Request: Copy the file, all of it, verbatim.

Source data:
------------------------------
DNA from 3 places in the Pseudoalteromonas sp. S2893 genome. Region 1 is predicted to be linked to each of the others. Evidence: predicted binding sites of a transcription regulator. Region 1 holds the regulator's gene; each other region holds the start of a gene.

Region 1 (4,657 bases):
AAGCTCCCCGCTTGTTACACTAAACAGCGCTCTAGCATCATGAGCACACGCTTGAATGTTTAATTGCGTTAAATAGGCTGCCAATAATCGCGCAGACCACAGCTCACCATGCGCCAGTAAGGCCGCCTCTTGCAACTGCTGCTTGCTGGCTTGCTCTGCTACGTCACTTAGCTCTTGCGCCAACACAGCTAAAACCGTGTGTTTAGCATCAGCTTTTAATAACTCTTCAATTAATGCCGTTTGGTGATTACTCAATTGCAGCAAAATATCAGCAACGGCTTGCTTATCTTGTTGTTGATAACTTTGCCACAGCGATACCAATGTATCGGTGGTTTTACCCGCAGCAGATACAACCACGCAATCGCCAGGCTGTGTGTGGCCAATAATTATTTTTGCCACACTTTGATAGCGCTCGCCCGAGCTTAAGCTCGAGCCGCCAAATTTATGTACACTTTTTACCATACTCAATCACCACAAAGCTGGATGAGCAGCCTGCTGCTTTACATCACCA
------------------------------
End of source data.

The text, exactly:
DNA from 3 places in the Pseudoalteromonas sp. S2893 genome. Region 1 is predicted to be linked to each of the others. Evidence: predicted binding sites of a transcription regulator. Region 1 holds the regulator's gene; each other region holds the start of a gene.

Region 1 (4,657 bases):
AAGCTCCCCGCTTGTTACACTAAACAGCGCTCTAGCATCATGAGCACACGCTTGAATGTTTAATTGCGTTAAATAGGCTGCCAATAATCGCGCAGACCACAGCTCACCATGCGCCAGTAAGGCCGCCTCTTGCAACTGCTGCTTGCTGGCTTGCTCTGCTACGTCACTTAGCTCTTGCGCCAACACAGCTAAAACCGTGTGTTTAGCATCAGCTTTTAATAACTCTTCAATTAATGCCGTTTGGTGATTACTCAATTGCAGCAAAATATCAGCAACGGCTTGCTTATCTTGTTGTTGATAACTTTGCCACAGCGATACCAATGTATCGGTGGTTTTACCCGCAGCAGATACAACCACGCAATCGCCAGGCTGTGTGTGGCCAATAATTATTTTTGCCACACTTTGATAGCGCTCGCCCGAGCTTAAGCTCGAGCCGCCAAATTTATGTACACTTTTTACCATACTCAATCACCACAAAGCTGGATGAGCAGCCTGCTGCTTTACATCACCA